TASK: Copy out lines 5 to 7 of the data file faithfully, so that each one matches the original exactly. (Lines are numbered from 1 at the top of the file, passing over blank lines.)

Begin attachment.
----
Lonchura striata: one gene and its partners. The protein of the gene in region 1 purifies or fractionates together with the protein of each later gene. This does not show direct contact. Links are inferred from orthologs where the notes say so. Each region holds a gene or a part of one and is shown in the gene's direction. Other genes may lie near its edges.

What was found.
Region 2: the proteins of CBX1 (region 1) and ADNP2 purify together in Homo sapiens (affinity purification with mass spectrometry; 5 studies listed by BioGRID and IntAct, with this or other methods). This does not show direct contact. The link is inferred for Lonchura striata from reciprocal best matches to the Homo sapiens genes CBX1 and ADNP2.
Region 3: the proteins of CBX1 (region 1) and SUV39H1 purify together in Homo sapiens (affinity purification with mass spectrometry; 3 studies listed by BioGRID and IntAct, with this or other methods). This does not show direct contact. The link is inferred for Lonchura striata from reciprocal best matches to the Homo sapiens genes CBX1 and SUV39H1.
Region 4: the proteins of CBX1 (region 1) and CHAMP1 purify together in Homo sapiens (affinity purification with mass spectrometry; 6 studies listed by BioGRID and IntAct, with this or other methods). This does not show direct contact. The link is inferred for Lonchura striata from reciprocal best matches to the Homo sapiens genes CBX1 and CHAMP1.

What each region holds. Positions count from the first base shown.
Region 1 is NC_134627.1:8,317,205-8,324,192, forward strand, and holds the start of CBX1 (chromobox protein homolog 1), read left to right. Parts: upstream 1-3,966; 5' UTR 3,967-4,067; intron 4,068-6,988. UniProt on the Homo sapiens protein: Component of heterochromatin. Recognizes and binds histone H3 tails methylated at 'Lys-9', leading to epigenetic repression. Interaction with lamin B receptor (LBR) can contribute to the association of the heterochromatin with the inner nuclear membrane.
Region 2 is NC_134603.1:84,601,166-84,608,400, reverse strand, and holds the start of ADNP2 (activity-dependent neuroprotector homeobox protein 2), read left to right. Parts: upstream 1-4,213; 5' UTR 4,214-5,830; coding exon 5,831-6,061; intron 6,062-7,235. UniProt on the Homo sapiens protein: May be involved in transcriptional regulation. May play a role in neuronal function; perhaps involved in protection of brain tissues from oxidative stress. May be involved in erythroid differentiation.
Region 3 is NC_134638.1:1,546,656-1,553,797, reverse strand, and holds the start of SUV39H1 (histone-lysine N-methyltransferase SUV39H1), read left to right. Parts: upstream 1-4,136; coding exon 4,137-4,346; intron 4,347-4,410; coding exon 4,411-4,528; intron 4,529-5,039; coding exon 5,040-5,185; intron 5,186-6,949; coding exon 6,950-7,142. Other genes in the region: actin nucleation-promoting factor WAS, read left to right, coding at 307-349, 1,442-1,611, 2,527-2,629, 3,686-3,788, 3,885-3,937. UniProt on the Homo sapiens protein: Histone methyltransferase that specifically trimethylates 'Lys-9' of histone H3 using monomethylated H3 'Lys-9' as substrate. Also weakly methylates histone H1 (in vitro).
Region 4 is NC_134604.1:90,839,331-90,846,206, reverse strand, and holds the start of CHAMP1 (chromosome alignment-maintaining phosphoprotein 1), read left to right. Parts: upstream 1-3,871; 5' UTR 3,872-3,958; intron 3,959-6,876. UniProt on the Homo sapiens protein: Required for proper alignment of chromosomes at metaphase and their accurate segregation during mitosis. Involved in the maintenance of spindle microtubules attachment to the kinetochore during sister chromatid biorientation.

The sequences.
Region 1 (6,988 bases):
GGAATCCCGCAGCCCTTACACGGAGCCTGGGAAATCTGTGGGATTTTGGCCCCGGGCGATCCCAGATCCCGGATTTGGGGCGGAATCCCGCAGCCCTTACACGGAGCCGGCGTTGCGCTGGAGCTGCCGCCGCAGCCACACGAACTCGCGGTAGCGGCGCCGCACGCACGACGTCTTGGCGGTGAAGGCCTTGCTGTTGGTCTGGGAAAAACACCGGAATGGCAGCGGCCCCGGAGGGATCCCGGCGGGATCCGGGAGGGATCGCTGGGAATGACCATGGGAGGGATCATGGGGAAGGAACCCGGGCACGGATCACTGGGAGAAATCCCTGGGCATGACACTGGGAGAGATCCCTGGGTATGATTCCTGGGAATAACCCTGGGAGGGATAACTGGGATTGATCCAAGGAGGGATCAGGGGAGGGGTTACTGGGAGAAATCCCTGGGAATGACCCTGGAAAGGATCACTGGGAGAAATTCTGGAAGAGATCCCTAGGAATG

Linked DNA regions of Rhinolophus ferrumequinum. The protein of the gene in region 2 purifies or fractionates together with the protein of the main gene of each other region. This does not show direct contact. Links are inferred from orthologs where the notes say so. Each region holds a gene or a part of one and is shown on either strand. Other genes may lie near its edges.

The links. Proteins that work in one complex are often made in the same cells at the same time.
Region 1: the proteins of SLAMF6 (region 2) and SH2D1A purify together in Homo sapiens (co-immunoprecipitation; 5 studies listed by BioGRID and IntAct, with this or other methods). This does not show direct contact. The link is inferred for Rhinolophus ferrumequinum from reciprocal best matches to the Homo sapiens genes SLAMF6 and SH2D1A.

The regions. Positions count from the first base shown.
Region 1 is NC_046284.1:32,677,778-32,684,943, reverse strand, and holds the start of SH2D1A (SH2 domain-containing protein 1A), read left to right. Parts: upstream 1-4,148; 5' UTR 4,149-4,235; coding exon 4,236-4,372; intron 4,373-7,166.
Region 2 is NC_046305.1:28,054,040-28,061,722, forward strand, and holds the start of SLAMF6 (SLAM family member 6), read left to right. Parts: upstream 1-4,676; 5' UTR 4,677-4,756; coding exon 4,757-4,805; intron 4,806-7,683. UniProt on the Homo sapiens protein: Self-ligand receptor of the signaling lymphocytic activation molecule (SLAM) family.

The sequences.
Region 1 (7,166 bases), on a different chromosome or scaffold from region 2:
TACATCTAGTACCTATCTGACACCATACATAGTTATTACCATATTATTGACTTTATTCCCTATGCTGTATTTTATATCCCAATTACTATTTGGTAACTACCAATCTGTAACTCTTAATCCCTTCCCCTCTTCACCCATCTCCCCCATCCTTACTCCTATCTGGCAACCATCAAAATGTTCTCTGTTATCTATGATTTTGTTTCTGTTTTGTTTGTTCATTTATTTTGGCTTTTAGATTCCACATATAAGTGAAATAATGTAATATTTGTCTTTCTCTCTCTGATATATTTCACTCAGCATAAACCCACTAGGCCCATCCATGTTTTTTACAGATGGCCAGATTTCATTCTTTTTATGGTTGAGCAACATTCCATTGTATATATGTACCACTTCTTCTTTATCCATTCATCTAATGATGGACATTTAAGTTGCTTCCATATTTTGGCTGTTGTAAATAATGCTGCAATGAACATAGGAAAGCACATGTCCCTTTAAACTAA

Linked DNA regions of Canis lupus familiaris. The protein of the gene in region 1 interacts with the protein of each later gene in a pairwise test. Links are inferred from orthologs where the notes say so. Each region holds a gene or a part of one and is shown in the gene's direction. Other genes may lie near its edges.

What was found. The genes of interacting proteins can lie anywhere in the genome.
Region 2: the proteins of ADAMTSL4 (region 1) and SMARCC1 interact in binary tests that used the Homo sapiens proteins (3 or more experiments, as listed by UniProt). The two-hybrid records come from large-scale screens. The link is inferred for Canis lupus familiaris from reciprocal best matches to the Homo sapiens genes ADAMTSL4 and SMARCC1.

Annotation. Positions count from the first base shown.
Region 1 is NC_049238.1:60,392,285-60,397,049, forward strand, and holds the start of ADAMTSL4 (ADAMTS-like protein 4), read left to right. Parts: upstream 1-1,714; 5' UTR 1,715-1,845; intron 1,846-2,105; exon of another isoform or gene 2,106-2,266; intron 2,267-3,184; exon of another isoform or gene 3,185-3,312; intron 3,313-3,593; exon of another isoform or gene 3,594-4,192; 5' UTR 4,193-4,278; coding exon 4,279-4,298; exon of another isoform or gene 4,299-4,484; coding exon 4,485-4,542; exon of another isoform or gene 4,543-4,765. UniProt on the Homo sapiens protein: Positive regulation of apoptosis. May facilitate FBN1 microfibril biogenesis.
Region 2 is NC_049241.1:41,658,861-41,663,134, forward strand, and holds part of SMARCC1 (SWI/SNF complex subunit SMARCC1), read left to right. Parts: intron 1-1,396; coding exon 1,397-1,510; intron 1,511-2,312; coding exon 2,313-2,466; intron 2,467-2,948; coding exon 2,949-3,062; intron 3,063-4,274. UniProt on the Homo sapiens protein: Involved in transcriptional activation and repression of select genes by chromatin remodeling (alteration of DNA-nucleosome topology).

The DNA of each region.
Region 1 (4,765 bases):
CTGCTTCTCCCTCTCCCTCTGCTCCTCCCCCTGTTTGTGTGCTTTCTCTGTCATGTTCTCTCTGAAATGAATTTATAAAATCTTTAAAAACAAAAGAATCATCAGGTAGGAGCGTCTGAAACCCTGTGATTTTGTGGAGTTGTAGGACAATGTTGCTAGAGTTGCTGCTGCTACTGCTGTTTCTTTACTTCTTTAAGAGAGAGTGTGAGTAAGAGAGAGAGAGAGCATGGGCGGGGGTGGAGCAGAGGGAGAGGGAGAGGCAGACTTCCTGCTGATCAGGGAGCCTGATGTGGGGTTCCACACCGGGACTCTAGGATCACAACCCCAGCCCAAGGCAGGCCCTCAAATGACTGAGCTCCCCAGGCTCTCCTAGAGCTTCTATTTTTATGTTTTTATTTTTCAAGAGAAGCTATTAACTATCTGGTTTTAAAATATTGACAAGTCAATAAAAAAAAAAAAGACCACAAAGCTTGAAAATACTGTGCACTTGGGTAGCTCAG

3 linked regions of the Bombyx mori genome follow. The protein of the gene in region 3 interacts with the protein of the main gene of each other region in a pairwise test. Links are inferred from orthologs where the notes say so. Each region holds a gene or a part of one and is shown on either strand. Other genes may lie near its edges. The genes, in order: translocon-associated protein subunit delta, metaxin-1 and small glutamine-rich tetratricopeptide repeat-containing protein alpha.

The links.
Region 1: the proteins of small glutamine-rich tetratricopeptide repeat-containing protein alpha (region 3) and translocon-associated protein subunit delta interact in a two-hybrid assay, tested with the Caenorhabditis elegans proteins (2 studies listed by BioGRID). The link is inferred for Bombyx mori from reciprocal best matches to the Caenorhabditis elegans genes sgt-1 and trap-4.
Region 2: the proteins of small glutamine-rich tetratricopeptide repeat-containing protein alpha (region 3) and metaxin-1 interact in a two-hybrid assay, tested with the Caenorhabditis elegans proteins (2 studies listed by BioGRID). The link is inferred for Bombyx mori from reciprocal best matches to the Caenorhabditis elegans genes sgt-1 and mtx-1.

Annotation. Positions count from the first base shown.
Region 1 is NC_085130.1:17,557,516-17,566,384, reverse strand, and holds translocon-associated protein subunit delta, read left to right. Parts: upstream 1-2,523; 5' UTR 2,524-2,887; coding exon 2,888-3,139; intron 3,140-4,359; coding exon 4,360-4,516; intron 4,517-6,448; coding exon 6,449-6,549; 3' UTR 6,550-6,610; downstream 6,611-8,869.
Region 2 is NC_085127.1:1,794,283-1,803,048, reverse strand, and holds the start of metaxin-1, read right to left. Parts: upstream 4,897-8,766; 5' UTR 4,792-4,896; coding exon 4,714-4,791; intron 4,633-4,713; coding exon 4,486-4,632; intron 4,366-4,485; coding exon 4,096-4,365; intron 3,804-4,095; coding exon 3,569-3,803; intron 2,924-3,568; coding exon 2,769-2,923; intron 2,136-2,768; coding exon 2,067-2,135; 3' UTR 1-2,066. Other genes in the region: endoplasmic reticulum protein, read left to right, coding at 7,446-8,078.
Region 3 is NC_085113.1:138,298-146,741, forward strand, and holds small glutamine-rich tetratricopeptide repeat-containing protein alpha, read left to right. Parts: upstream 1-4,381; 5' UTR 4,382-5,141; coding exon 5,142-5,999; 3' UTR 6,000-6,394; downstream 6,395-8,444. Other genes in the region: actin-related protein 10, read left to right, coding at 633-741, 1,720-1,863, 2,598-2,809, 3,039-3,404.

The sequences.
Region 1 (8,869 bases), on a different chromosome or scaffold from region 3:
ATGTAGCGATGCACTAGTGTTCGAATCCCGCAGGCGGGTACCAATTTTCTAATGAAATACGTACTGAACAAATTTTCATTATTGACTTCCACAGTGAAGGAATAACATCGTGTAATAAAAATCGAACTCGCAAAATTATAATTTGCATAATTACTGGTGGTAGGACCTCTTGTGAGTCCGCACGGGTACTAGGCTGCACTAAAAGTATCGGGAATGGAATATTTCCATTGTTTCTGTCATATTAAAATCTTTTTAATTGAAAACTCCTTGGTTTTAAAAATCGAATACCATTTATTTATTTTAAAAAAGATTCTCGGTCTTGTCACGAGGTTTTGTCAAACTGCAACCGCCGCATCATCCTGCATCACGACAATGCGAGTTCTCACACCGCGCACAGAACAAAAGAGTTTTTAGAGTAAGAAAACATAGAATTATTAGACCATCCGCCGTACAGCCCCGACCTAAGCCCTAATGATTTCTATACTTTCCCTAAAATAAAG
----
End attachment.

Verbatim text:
Region 4: the proteins of CBX1 (region 1) and CHAMP1 purify together in Homo sapiens (affinity purification with mass spectrometry; 6 studies listed by BioGRID and IntAct, with this or other methods). This does not show direct contact. The link is inferred for Lonchura striata from reciprocal best matches to the Homo sapiens genes CBX1 and CHAMP1.

What each region holds. Positions count from the first base shown.
Region 1 is NC_134627.1:8,317,205-8,324,192, forward strand, and holds the start of CBX1 (chromobox protein homolog 1), read left to right. Parts: upstream 1-3,966; 5' UTR 3,967-4,067; intron 4,068-6,988. UniProt on the Homo sapiens protein: Component of heterochromatin. Recognizes and binds histone H3 tails methylated at 'Lys-9', leading to epigenetic repression. Interaction with lamin B receptor (LBR) can contribute to the association of the heterochromatin with the inner nuclear membrane.